Cyprus: Biggest antiquities theft case finally concludes after 27 years

Cyprus, June 12, 2024

Photo: Photo:     

“Today is undoubtedly a historic day and a day of joy,” the Synodal Committee of Monuments and Art of the Church of Cyprus stated yesterday.

The Church is rejoicing because finally, after 27 years of labors and legal battles, the Church’s most important case of antiquities theft after the 1974 Turkish invasion of Cyprus has come to a close.

According to the statement, the Turkish antiquarian A. Dikmen, with the cooperation of the occupying regime, looted more than 50 Greek Orthodox, Maronite, and Armenian monuments, antiquities from museums, and private collections.

Photo: Photo: Among the thousands of items seized from the properties of the antiquities group in March 1997 were 318 Cypriot relics, including 6th-century mosaics, 8th–15th-century frescoes, icons, altar doors, manuscripts, and other antiquities.

The extended legal battle began in 2004. A partial repatriation of 173 relics took place in July 2013, and another 85 pieces in August 2015. The final stage of the Dikmen case came yesterday, with the signing of an agreement between Cyprus and Germany for the repatriation of 24 Church relics and 36 other antiquities.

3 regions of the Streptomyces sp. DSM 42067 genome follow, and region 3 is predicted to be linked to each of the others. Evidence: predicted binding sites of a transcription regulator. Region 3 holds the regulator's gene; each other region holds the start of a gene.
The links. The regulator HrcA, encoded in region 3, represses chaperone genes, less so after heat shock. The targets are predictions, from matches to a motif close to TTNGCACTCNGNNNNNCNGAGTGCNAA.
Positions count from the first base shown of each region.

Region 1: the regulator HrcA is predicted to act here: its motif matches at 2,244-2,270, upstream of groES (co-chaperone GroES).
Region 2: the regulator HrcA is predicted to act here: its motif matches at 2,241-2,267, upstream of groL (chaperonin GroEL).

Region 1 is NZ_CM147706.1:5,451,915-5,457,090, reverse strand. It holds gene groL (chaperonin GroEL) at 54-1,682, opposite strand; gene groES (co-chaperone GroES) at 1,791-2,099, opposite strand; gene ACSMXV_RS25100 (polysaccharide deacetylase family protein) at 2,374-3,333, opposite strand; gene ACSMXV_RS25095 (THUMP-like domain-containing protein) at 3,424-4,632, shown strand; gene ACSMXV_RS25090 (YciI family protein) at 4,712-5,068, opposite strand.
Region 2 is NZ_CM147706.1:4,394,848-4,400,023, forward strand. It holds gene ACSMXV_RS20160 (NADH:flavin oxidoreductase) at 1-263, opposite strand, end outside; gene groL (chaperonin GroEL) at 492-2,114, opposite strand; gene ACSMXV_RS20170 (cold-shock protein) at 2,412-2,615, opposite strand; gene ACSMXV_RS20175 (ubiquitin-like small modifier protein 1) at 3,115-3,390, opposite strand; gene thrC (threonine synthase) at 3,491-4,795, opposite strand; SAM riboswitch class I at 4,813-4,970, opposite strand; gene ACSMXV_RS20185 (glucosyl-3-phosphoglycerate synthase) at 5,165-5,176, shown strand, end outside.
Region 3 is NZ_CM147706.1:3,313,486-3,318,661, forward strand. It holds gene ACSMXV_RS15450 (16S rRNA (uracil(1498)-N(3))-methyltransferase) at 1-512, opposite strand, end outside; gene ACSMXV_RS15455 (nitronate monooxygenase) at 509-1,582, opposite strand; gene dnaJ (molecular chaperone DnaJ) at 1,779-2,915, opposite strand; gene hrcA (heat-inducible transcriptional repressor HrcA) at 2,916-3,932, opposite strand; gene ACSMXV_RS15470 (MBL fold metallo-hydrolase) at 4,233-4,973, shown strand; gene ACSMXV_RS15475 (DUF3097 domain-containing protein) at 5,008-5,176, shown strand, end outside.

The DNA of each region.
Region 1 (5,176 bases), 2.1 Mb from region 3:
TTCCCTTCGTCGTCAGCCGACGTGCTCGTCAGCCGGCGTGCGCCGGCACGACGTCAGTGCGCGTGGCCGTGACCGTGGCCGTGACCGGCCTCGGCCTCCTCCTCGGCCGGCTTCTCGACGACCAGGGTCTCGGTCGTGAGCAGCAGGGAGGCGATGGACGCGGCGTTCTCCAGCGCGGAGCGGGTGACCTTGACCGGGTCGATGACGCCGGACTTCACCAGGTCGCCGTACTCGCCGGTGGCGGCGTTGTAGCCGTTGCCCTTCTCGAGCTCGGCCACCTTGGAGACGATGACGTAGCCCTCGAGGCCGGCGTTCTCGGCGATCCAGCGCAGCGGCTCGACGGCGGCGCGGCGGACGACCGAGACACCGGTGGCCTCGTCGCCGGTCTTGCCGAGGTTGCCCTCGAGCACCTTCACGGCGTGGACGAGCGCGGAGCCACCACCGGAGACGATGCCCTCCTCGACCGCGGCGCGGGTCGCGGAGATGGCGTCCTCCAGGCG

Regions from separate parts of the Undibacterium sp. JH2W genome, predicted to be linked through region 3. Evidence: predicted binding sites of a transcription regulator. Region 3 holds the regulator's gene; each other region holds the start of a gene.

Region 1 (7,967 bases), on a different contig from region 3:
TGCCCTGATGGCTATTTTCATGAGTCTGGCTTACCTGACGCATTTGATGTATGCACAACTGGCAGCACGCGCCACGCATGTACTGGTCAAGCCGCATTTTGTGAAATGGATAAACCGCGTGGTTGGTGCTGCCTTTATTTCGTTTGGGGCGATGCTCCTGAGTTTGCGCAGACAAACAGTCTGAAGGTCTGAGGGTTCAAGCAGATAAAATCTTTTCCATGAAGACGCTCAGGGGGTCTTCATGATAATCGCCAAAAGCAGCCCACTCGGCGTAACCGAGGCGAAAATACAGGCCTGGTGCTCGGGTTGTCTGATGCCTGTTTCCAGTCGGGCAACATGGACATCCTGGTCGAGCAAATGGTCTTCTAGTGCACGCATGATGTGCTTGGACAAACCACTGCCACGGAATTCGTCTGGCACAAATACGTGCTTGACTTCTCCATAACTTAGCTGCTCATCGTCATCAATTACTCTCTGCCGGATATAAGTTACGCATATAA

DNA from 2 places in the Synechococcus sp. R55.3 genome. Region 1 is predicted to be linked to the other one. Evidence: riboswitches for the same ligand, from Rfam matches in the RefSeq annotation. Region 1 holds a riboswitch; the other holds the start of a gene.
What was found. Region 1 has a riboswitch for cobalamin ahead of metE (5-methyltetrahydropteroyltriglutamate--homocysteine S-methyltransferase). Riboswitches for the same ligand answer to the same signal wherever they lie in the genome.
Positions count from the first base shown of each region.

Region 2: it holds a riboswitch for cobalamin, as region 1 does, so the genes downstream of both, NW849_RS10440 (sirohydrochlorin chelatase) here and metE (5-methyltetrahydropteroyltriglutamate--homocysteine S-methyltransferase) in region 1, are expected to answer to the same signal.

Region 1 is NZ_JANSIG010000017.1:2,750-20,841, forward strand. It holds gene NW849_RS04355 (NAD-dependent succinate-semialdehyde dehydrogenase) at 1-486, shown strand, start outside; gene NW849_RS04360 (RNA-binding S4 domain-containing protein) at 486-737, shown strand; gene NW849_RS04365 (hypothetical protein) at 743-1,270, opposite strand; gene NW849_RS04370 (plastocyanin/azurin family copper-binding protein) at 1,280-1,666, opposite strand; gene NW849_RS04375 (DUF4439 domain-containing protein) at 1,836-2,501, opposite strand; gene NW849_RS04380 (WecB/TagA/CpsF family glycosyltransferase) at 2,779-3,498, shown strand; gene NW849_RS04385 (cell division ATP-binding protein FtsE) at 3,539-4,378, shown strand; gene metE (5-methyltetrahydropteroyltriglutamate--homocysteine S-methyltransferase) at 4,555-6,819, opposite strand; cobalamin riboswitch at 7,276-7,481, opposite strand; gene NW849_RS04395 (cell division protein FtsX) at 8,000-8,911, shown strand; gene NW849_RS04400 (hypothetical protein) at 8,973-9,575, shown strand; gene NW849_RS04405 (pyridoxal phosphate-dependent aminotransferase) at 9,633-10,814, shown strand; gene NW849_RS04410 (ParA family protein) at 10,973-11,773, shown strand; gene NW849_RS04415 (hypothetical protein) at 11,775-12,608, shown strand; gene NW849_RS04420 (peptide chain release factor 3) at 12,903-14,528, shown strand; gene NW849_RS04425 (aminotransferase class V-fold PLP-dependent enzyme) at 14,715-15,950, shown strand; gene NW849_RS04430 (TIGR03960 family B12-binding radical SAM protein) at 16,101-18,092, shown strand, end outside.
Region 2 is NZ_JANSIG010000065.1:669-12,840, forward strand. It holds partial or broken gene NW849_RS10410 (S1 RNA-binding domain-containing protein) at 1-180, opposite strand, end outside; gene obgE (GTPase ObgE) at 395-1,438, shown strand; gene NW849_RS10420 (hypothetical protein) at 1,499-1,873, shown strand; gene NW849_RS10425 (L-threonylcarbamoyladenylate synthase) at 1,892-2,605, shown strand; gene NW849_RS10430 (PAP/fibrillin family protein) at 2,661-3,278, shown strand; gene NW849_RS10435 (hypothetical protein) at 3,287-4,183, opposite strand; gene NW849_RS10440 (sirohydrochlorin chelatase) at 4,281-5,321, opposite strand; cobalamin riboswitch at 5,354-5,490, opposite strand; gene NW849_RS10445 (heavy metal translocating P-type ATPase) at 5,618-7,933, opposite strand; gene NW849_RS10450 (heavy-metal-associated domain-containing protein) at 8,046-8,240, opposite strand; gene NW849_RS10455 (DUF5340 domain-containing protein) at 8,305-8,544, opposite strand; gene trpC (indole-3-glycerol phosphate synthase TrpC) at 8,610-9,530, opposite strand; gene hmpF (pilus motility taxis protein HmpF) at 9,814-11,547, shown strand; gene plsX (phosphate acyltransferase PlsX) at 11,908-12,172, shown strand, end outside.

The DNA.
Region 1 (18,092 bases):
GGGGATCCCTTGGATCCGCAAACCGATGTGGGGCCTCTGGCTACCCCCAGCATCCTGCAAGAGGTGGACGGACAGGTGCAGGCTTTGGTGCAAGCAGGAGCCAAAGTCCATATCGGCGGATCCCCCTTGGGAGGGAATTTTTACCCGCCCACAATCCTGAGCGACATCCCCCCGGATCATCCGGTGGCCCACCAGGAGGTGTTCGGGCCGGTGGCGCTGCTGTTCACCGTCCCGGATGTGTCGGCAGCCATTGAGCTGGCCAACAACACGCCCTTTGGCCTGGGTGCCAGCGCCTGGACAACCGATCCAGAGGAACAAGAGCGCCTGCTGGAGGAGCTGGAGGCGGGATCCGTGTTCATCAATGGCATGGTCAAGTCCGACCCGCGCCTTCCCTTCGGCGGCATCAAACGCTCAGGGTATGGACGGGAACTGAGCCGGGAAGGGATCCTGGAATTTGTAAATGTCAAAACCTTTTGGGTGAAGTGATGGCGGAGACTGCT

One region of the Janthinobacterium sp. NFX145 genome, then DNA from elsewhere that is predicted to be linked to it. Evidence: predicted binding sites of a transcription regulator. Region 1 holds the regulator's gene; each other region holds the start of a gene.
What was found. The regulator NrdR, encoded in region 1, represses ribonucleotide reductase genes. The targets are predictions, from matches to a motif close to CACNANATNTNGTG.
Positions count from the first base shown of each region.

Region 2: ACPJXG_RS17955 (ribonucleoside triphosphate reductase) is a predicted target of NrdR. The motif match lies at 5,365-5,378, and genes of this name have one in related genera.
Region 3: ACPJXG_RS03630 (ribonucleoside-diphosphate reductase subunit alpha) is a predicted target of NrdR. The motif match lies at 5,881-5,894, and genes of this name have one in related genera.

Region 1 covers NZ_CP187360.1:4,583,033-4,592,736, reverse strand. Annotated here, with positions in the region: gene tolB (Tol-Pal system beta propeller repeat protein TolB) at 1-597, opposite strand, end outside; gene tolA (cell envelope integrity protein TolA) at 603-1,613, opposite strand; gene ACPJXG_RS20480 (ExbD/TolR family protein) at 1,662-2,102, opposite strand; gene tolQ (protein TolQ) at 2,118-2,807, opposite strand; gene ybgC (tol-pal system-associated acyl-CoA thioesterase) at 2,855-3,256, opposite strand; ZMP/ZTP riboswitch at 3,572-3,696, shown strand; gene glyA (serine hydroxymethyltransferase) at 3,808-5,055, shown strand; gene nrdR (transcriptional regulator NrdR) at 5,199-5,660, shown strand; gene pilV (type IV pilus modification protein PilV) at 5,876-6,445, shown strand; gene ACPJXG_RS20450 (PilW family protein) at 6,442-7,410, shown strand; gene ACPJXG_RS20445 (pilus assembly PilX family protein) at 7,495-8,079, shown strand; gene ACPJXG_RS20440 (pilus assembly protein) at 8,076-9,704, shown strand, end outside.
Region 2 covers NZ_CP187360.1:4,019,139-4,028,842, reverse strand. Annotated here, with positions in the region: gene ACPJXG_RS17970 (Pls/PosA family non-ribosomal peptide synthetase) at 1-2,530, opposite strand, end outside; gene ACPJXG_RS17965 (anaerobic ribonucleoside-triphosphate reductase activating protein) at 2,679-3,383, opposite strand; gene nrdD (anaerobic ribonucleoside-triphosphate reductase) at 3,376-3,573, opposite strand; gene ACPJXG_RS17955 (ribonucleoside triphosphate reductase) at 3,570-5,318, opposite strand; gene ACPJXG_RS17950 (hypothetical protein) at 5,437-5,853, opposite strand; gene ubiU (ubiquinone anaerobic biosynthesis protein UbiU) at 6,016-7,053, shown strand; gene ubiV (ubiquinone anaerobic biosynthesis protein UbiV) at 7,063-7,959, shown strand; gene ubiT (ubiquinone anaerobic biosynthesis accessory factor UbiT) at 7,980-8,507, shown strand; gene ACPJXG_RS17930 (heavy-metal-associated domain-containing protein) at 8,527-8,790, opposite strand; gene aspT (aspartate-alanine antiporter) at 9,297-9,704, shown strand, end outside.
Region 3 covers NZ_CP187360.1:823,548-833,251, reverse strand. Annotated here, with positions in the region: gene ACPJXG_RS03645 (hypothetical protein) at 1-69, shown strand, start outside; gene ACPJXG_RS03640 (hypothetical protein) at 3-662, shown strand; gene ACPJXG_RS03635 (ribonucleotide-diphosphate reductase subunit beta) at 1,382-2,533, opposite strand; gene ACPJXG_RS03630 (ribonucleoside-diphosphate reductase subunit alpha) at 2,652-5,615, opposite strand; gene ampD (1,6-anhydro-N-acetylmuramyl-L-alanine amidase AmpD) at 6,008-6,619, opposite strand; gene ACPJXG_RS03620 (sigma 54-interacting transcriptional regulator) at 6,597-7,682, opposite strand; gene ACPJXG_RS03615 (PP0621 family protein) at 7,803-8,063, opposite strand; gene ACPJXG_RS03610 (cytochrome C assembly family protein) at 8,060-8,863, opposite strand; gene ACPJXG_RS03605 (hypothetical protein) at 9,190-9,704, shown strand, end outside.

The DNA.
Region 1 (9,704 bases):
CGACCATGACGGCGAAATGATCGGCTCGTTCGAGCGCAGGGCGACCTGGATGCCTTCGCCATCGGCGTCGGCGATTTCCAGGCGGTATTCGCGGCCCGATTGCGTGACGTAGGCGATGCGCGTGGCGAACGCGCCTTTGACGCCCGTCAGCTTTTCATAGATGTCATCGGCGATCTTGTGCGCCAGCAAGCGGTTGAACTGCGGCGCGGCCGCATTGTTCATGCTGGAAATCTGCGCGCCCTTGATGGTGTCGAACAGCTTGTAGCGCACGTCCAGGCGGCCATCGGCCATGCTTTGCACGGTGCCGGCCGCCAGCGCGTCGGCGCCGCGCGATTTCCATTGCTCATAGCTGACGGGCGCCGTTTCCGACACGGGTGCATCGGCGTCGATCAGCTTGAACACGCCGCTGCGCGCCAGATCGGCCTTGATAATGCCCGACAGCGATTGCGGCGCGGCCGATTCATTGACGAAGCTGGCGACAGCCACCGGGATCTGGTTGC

The relics will be repatriated on June 20.

OrthoChristian has reported on the return of stolen Church valuables to Cyprus many times. In 2018, a 6th-century mosaic of St. Andrew the First-Called was returned; in 2019, relics of St. Mamas of Caesarea, which were also saved from auction, were returned to Cyprus; in 2021, 18th-century royal doors were repatriated from Japan to Cyprus; in February 2022, an 18th-century icon of St. John the Baptist was returned; and in July 2022, a 16th-century if icon of Christ was returned.

Follow OrthoChristian on Twitter, Vkontakte, Telegram, WhatsApp, MeWe, and Gab!


to our mailing list

* indicates required